“I really wish more people in the U.S. knew about Afro-Latinos. I'm tired of the stereotypes towards Black people—black people eat fried chicken, black people only speak English, black people eat soul food, etc.
Not all Black people have the same culture. And I need more Afro-Latino friends. It's hard to find Afro-Latinos in Texas.
I hang around Hispanics that are not black and they wonder if I'm mixed with black and how do I know Spanish. I need to surround myself with my people more.”
San Marcos, Texas
The shame in the above statement is that even a lot of non-black Latinos are just as guilty of pigeon-holing black people as any other ethnic group, including African-Americans. Latin-Americans, of all people, should be aware of the racial diversity in their own community, and many, I found are not. To me, that is baffling.
I recall many instances in my personal life where I had to educate U.S. people of Latin-American ancestry that real Latinos come in all colors. From my travels and interactions with Latinos in the U.S., I've met Latinos of Asian, African, Middle Eastern, European, and Jewish ancestries. When I was in Lima, Perú, I could not go into a Chinese restaurant without ordering in Spanish (or Cantonese) if I wanted to eat.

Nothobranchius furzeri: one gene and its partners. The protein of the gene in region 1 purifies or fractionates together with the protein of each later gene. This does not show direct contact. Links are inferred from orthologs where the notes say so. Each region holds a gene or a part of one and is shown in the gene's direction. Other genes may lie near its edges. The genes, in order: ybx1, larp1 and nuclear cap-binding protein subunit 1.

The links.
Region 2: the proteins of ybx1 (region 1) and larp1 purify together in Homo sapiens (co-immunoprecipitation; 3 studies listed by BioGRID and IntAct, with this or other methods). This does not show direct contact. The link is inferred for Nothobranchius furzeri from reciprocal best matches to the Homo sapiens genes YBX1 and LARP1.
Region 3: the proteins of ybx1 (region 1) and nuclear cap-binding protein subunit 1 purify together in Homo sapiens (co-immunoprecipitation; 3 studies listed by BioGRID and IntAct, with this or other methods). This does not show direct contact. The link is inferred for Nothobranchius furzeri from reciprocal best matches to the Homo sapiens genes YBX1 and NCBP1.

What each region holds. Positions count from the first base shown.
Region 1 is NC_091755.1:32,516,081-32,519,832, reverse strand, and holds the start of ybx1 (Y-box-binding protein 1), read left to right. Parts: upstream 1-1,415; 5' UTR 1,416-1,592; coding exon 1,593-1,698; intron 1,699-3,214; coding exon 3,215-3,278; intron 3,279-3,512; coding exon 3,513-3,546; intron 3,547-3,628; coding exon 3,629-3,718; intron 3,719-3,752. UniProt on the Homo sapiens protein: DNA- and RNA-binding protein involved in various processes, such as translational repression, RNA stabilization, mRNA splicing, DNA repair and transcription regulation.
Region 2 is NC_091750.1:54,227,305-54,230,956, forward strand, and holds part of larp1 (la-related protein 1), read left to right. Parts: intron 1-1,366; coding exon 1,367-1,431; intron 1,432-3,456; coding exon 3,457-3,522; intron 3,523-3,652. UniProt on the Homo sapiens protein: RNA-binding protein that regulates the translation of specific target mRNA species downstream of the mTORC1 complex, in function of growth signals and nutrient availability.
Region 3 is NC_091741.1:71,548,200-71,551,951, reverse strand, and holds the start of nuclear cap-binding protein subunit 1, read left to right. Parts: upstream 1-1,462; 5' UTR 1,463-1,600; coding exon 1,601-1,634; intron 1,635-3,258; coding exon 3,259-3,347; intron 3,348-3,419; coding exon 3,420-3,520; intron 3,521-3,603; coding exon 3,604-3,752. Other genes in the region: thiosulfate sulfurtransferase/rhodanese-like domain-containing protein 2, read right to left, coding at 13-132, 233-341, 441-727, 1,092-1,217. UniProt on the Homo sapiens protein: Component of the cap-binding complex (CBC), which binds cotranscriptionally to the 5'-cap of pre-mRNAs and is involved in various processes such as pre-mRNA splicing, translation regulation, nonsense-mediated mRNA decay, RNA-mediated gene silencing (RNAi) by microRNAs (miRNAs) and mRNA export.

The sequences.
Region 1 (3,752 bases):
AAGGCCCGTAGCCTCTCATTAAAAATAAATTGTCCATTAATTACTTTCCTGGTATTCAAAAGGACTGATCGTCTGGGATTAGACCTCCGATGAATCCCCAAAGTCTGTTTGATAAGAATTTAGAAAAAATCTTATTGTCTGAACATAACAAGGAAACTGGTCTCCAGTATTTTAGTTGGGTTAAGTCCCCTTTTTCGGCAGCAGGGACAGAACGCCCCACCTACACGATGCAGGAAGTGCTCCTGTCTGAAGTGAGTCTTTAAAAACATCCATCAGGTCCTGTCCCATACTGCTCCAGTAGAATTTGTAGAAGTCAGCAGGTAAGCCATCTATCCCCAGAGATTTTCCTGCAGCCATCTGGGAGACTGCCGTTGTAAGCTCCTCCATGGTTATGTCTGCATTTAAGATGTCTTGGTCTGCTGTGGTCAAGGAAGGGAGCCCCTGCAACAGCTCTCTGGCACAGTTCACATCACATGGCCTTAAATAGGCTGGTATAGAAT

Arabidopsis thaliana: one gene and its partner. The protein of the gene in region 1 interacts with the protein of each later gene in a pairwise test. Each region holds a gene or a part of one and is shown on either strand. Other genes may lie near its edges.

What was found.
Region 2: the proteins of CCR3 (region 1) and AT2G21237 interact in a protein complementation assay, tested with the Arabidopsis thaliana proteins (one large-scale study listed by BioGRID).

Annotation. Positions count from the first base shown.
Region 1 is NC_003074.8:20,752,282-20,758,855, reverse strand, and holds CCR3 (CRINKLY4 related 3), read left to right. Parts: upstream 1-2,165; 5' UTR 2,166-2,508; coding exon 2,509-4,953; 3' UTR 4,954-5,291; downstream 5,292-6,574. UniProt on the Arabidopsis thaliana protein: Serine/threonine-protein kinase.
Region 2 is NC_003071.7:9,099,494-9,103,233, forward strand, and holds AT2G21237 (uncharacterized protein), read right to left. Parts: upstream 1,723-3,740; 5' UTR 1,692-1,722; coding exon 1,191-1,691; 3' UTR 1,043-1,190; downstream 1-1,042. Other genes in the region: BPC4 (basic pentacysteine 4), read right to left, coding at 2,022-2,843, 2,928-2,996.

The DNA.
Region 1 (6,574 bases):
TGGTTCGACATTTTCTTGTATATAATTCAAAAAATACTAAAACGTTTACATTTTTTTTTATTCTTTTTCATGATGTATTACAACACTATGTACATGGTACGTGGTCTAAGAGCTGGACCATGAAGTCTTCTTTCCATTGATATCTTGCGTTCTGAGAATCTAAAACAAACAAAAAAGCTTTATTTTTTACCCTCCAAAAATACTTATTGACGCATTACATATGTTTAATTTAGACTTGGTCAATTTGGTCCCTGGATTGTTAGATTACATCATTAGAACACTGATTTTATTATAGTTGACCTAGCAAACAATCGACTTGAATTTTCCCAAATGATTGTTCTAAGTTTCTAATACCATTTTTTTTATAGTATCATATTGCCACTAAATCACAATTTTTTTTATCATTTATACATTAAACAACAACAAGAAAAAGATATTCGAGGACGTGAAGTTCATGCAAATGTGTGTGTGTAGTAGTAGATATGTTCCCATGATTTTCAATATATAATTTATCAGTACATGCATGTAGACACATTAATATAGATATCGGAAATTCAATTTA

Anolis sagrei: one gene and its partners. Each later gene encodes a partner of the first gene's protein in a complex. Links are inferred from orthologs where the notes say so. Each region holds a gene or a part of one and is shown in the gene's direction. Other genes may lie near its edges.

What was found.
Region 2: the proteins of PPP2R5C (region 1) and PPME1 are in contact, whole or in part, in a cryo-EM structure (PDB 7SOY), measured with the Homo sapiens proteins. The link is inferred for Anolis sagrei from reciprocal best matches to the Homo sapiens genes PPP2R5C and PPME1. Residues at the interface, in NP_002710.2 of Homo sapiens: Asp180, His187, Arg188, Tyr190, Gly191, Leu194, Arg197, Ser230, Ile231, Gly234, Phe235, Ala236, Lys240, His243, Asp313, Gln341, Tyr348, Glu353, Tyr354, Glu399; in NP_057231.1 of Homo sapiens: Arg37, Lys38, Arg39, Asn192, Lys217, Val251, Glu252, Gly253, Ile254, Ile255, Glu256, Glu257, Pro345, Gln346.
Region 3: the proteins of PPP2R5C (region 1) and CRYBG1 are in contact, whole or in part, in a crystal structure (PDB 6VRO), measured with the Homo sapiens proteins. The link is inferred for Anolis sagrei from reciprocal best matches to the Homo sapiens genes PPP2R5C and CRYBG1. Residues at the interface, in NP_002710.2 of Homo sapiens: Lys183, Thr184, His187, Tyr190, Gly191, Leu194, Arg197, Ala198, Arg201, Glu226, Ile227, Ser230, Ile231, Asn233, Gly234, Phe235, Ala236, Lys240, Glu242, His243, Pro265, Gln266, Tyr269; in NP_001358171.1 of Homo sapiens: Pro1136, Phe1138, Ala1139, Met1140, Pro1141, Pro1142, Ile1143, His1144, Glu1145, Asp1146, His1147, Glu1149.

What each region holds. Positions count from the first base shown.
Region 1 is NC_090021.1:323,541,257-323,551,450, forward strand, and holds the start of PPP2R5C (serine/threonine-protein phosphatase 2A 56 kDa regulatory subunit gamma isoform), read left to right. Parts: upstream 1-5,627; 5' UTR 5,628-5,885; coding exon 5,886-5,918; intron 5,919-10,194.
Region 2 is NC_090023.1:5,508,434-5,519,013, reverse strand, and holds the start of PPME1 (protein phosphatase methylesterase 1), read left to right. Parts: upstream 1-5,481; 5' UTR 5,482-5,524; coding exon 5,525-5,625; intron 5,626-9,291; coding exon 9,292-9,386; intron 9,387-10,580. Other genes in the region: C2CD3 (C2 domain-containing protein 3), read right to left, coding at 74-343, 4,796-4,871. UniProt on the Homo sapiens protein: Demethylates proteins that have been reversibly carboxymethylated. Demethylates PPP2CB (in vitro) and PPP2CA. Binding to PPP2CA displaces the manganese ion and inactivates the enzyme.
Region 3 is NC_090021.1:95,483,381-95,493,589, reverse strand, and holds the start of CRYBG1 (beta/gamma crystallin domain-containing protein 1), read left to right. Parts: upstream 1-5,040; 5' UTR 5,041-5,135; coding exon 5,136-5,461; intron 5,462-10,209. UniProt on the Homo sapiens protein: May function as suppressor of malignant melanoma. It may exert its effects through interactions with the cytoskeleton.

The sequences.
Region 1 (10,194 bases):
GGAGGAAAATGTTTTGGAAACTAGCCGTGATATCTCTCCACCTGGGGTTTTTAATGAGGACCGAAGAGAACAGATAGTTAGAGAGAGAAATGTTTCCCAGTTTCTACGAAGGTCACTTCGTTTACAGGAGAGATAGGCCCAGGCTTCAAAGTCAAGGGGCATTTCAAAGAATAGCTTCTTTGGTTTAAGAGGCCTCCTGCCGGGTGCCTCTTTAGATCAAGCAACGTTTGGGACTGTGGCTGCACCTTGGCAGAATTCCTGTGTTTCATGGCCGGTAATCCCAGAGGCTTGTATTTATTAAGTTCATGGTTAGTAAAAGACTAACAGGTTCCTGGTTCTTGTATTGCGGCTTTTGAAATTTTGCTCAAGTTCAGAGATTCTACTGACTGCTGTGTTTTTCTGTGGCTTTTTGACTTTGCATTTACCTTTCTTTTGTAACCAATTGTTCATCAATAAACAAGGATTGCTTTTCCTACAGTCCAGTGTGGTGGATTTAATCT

Ironically, there is a segment of the Afro Latino population who speak Spanish loudly in order to differentiate themselves from African-Americans. It is as if to say, I'm different; I'm not like “those” black people. Doris, a former salsa dance partner of mine, once told me when she first moved to Brooklyn from Puerto Rico that she did not associate with black people. I reminded Doris that she too is black. She then tapped her arm twice saying, “I mean black-black people. I then reminded her while tapping my arm twice that there are black-black people all over the world.
Too many blacks in the western world from the USA all the way down to Argentina forget (or want to forget) that we come from the same Africans whose bodies line the ocean floor and whose blood left a trail that moved the shark population into the Western Hemisphere. I recently read a sign saying the only difference between a Dominican, Puerto Rican, Haitian, Cuban, Bahamian, and an African American is a boat stop. Yet, most of us blacks in the western world are divided or misguided amongst ourselves as to who we are and our history.
Then, I met other Afro-Latinos who are quiet and reserved about their culture and ethnicity in order to fit into the predominate African-American community in the US. I tell the ones that I'm close to that people need to be educated, which is why I've been blogging African American - Latino World for five years. Although my blog attracts African Americans, Latinos, and others, I'm only one person. More Afro-Latinos can do more to educate because, sure enough, people need it!
We all have the power and the responsibility to tell our own stories and stop fussing about people's ignorance like passive victims. I would like to see more Afro Latinos write their own stories and control the narrative.